Too much se­crecy

Jamaica Gleaner - - SPORTS - An­dre Poyser Staff Re­porter

IDB calls for greater shar­ing of crime data

THE CRIME and Vi­o­lence in Ja­maica Re­port, pub­lished by the In­ter-Amer­i­can De­vel­op­ment Bank (IDB), has rec­om­mended that mea­sures be taken to ad­dress what it calls a gap in crime data in the is­land.

While ac­knowl­edg­ing that the is­sue with Ja­maica is not a lack of data col­lec­tion, the re­port charged that the prob­lem is one of ac­cess, data shar­ing, and trans­parency.

“Some prob­lems arise from a lack of ca­pac­ity, in­ad­e­quately trained staff, and a lack of timely and uni­form col­lec­tion, but more often, the prob­lem is re­lated to a re­luc­tance to share in­for­ma­tion.

“For ex­am­ple, the Min­istry of Na­tional Se­cu­rity’s eval­u­a­tion of the Cit­i­zens Se­cu­rity and Jus­tice Pro­gramme was not made avail­able, de­spite the fact that the IDB is the ma­jor fund­ing part­ner,” the re­port said.

Ar­gu­ing that a lack of trans­parency in data col­lec­tion has grave con­se­quences for na­tional de­vel­op­ment, the IDB fur­ther rec­om­mended that a ca­pa­ble crime ob­ser­va­tory that is rel­a­tively au­ton­o­mous and has the trust and con­fi­dence of the gen­eral pub­lic be es­tab­lished.

“There is a need to nur­ture a cul­ture for gen­er­at­ing data col­lec­tion, or­gan­i­sa­tion, and stor­age. Un­der­tak­ing such ef­forts would re­dound to the im­prove­ment of the gen­eral frame­work, but even more im­por­tantly, those ef­forts would strengthen ca­pac­ity for de­vel­op­ing and de­liv­er­ing ev­i­dence­based projects with mea­sur­able out­comes,” the re­port said.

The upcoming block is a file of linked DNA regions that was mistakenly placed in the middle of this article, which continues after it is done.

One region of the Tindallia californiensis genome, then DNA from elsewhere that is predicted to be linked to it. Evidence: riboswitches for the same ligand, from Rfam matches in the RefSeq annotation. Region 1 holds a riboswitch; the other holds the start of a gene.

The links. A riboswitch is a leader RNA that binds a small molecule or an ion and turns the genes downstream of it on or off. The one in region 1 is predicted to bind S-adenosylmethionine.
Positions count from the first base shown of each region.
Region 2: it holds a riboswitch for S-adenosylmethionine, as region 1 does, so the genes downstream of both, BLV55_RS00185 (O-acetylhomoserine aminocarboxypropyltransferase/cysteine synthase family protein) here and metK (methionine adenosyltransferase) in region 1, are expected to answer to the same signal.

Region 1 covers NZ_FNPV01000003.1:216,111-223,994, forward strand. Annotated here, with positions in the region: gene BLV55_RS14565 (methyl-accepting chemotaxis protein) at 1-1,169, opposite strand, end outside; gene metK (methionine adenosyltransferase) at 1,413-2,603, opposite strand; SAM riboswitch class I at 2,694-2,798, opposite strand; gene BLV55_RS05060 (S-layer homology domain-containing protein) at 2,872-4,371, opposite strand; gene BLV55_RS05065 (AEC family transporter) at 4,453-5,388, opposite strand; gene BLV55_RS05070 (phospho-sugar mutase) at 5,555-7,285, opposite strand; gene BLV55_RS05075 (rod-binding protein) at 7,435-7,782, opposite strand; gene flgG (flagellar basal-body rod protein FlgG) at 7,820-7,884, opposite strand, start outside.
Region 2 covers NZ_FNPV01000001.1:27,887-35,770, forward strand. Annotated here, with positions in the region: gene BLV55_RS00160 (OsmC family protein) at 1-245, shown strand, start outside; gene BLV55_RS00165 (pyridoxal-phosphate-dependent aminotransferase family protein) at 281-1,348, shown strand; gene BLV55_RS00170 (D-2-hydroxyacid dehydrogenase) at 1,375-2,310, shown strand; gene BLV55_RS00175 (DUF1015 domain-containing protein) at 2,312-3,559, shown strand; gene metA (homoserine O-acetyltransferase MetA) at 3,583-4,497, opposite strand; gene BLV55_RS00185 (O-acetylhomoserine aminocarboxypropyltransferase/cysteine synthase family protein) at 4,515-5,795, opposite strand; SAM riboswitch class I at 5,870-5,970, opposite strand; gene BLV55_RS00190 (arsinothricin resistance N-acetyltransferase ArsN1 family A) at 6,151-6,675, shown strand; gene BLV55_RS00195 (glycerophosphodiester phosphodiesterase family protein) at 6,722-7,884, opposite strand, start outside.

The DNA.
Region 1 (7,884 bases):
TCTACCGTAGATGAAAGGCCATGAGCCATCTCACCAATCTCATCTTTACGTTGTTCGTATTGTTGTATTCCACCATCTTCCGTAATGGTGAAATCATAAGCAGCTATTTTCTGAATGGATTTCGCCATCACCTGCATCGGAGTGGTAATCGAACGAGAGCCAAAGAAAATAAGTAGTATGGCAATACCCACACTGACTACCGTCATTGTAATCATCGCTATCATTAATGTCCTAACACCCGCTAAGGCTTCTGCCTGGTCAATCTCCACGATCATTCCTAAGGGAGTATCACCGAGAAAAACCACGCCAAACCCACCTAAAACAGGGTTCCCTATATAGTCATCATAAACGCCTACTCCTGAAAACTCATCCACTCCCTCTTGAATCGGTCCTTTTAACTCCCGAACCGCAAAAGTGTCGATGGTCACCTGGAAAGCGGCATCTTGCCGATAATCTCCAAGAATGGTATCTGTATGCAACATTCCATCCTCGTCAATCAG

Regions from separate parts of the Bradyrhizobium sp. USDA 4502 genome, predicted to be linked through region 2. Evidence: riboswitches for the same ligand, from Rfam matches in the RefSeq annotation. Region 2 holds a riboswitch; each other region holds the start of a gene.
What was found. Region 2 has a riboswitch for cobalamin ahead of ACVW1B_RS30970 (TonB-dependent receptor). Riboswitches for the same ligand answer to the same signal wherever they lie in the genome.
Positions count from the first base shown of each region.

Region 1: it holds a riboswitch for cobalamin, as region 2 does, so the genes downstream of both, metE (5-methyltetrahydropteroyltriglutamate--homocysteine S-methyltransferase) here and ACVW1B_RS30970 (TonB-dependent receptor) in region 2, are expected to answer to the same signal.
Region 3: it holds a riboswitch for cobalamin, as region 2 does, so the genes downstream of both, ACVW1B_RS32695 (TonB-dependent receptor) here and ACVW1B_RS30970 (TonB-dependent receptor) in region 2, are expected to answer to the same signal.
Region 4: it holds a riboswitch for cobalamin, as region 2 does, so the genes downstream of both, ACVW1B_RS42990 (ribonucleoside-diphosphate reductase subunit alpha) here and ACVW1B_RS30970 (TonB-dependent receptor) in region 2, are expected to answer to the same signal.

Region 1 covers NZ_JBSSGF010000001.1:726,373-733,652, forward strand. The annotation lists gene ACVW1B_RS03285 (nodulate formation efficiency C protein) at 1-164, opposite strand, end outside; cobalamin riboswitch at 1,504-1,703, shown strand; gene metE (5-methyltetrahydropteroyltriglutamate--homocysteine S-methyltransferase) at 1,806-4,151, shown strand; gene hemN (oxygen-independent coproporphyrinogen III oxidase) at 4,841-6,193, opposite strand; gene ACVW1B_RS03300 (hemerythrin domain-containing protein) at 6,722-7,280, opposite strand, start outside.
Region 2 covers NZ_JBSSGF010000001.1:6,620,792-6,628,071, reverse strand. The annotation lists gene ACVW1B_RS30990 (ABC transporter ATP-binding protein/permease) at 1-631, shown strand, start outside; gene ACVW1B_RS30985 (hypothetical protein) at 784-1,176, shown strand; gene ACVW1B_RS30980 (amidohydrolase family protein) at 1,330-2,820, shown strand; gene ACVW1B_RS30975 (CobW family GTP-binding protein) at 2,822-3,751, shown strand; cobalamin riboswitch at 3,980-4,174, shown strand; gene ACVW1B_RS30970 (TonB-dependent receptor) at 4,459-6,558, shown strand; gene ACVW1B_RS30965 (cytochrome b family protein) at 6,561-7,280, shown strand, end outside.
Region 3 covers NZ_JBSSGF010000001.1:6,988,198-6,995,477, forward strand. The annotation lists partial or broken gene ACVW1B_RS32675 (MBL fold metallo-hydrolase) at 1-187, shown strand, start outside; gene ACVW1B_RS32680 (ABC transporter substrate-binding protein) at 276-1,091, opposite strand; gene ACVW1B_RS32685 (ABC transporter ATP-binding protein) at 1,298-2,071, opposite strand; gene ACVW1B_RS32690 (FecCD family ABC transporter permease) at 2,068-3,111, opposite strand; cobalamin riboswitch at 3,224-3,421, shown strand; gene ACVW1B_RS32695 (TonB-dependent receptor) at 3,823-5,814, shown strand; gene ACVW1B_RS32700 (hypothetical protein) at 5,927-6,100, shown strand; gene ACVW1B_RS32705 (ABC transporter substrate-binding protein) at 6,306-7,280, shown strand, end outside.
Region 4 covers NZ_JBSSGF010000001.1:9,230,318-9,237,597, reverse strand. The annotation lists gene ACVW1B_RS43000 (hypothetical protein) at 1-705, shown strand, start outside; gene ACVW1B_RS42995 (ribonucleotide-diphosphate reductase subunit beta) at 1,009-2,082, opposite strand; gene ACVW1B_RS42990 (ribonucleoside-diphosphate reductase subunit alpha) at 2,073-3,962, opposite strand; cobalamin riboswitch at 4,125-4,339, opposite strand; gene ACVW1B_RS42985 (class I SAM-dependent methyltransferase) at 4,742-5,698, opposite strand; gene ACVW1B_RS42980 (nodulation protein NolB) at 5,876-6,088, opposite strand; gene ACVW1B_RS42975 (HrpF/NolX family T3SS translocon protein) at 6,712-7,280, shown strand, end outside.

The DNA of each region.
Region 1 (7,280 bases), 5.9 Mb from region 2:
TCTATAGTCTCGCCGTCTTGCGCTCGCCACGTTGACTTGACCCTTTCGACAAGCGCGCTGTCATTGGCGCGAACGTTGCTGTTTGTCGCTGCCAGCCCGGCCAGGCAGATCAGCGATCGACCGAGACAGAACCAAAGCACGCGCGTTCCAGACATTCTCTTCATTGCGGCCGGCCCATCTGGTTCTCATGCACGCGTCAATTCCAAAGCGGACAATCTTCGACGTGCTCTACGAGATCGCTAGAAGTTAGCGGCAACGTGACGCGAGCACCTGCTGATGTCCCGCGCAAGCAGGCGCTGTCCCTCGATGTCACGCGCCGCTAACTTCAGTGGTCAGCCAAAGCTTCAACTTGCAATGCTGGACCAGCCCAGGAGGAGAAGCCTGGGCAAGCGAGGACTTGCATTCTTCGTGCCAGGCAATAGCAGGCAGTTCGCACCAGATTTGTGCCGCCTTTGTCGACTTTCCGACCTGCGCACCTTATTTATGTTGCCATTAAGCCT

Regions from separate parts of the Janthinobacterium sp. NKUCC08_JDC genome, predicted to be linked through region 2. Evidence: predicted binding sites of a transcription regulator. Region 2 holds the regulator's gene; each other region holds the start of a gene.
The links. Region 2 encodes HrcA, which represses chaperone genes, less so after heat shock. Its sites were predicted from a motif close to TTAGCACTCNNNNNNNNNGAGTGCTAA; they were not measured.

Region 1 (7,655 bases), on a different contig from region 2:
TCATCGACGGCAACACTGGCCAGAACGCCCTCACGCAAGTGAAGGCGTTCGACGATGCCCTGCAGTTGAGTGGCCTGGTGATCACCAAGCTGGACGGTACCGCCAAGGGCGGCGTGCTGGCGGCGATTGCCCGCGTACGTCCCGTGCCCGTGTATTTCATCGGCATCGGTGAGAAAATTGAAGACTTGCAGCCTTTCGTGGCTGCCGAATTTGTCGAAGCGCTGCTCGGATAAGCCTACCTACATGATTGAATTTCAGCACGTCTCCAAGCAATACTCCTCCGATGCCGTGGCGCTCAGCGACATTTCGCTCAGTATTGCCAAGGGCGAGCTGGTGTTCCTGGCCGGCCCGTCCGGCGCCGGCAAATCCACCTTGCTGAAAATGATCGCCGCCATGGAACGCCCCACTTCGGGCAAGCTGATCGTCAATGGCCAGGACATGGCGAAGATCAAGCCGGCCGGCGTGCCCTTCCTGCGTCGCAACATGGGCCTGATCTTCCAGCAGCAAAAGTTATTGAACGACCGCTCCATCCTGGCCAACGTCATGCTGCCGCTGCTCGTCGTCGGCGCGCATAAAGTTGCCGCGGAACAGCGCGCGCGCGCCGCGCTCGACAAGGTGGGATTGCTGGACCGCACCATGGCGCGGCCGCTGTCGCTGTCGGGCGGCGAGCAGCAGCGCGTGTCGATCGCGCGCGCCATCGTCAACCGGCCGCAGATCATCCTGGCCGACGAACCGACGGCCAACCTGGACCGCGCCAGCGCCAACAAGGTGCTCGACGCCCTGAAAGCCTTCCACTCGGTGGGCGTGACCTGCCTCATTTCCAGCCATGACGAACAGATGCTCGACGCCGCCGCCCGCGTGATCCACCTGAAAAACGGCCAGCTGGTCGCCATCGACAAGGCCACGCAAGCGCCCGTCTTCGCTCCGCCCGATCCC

AR­EAS NEED­ING MORE SUP­PORT

Ac­cord­ing to the IDB study, more sup­port needs to be pro­vided for bet­ter and more reg­u­larised mea­sure­ments of sex­ual vi­o­lence against adults and mi­nors, do­mes­tic vi­o­lence, and sex­ual gen­der-based vi­o­lence.

The re­gional body also wants sup­port for sim­i­lar mea­sure­ments of crimes against other vul­ner­a­ble pop­u­la­tions, such as chil­dren and mi­nori­ties that per­ceive them­selves to be dis­pro­por­tion­ately at risk.

“Th­ese mea­sure­ments may be done as spe­cialised sur­veys. The find­ings from th­ese sur­veys ought to be ac­ces­si­ble to the gen­eral pub­lic so that they can be used by ad­vo­cacy groups and other con­cerned cit­i­zens as sources of ev­i­dence to sup­port a more equal dis­tri­bu­tion of the pro­tec­tive re­sources of the State,” the re­port added.

The re­port pointed to ad­vo­cacy groups be­cause of its ob­ser­va­tion that many non-state ac­tors, par­tic­u­larly com­mu­nity-based or­gan­i­sa­tions, have lim­ited ca­pac­ity to col­lect and eval­u­ate data.

WIL­LIAMS

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